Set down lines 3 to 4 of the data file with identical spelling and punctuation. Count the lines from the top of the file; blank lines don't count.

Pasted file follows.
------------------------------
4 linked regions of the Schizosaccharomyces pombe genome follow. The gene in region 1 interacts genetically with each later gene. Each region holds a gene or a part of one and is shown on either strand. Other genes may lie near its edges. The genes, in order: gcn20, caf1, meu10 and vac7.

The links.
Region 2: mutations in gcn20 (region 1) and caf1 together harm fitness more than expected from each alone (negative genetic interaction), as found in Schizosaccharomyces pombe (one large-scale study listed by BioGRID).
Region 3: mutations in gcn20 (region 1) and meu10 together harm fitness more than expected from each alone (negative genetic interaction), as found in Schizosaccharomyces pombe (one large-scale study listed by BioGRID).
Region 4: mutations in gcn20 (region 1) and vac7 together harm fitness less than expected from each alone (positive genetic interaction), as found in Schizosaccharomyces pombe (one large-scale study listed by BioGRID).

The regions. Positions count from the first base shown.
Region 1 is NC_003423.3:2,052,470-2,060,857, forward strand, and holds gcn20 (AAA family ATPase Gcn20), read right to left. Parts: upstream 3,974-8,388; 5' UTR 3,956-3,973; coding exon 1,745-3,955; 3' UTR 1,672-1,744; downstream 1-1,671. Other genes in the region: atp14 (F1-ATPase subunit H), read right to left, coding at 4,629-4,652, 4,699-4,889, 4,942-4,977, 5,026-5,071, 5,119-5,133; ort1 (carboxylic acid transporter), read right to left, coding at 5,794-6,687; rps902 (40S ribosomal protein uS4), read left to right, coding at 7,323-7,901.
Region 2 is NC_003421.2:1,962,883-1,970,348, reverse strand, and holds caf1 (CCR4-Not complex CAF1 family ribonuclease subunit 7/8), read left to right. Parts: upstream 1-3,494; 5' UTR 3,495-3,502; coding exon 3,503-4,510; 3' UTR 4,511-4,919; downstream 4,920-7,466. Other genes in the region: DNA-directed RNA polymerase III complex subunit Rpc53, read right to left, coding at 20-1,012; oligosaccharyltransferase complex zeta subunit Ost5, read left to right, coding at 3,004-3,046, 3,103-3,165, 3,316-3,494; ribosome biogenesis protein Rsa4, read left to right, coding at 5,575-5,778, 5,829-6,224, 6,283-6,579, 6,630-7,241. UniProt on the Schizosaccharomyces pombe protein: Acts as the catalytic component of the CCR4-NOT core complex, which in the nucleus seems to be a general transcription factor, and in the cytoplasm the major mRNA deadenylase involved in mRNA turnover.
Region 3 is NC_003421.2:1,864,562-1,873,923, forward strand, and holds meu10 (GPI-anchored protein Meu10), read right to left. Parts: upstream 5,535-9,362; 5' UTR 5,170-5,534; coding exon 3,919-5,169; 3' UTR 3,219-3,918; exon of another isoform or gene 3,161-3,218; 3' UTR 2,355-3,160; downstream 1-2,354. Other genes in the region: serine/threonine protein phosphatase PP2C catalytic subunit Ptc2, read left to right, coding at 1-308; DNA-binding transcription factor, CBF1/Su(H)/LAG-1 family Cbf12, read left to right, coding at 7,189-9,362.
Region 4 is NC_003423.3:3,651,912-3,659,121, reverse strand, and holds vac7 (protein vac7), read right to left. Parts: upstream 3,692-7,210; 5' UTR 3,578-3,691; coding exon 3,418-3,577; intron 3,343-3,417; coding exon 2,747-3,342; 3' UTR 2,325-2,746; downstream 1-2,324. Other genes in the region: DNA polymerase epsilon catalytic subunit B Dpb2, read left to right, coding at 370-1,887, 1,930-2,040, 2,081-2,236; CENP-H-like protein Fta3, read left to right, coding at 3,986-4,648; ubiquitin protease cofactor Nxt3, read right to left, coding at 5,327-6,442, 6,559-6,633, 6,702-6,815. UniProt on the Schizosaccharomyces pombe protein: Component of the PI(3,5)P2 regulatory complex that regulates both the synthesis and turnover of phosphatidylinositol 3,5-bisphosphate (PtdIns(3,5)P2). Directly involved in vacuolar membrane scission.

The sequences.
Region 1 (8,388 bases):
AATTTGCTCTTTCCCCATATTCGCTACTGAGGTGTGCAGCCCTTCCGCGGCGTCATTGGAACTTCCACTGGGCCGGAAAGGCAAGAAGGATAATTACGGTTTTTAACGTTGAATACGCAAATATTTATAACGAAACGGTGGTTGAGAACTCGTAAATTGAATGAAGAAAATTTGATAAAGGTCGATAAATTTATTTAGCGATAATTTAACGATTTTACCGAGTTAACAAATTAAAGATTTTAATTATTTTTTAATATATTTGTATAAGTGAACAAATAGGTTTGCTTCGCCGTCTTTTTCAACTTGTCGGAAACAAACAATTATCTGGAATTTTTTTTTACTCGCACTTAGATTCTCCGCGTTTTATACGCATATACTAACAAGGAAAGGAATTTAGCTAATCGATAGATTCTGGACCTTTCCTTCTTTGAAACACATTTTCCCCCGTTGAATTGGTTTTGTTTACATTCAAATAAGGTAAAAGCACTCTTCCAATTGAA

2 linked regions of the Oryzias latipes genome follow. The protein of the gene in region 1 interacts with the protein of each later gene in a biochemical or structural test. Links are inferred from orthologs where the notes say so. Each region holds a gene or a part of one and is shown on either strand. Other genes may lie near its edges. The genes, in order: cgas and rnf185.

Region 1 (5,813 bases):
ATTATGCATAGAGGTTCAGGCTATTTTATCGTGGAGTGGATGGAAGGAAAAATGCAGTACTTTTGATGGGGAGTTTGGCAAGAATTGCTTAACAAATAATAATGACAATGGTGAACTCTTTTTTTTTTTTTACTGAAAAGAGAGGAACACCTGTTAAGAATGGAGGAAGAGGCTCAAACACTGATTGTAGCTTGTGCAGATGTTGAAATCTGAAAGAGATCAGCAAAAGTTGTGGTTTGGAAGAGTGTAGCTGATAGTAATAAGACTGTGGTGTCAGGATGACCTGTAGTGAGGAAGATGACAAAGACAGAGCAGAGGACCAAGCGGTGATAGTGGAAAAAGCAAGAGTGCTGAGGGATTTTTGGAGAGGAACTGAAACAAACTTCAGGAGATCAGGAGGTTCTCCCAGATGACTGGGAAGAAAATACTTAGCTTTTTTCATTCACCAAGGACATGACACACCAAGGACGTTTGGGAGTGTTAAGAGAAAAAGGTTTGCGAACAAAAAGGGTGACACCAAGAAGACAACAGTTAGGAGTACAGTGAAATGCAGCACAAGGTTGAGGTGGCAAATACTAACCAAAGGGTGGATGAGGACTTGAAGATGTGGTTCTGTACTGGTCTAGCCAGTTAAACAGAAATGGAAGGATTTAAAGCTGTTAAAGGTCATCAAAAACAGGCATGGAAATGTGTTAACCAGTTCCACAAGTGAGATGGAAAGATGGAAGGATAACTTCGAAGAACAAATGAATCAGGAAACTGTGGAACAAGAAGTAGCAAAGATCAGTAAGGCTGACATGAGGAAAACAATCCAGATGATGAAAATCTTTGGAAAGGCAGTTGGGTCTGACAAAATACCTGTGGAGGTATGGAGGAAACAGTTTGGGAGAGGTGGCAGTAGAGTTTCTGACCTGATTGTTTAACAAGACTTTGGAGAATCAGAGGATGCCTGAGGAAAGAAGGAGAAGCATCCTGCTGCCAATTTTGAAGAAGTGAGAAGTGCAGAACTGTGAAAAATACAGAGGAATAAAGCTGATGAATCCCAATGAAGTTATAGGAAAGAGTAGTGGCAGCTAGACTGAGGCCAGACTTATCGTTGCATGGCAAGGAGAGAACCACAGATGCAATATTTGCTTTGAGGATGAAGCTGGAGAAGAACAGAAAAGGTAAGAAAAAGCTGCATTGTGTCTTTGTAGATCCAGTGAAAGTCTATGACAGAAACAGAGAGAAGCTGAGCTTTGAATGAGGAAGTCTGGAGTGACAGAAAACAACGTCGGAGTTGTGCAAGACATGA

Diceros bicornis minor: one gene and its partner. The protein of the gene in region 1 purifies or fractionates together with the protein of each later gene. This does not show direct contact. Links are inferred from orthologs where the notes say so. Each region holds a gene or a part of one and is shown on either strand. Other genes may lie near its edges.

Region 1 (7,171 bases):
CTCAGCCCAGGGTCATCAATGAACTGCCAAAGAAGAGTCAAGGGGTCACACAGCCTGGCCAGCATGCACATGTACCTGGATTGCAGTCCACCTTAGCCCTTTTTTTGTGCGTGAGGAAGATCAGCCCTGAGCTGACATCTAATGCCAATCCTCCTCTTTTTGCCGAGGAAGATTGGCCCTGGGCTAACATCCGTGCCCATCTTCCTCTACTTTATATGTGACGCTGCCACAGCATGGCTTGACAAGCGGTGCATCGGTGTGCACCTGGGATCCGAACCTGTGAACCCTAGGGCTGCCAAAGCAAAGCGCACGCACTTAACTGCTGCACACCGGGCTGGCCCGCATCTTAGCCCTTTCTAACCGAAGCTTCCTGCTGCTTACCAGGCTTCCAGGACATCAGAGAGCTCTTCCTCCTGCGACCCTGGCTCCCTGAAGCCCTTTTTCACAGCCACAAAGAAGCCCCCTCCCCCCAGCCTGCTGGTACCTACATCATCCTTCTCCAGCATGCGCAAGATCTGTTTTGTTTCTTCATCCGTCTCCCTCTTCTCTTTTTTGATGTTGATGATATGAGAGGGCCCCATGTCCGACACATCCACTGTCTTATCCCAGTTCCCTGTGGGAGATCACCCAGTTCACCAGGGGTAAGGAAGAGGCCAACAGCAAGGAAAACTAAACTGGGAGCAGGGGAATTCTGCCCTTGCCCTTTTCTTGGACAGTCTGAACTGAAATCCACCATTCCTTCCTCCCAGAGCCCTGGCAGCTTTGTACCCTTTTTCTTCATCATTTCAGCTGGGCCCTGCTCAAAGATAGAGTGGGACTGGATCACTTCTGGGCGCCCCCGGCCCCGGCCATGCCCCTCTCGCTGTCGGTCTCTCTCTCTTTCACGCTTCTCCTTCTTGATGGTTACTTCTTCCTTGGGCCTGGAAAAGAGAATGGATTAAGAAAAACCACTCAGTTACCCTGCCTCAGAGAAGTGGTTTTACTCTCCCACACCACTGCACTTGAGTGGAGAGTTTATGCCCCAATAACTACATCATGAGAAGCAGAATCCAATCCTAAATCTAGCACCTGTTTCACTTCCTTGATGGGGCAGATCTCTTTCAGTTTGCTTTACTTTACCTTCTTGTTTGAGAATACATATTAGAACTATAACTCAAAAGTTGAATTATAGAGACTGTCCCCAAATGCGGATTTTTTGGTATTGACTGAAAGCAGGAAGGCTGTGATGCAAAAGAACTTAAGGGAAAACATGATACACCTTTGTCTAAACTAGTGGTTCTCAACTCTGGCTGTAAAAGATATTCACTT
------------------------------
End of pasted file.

Region 2: mutations in gcn20 (region 1) and caf1 together harm fitness more than expected from each alone (negative genetic interaction), as found in Schizosaccharomyces pombe (one large-scale study listed by BioGRID).
Region 3: mutations in gcn20 (region 1) and meu10 together harm fitness more than expected from each alone (negative genetic interaction), as found in Schizosaccharomyces pombe (one large-scale study listed by BioGRID).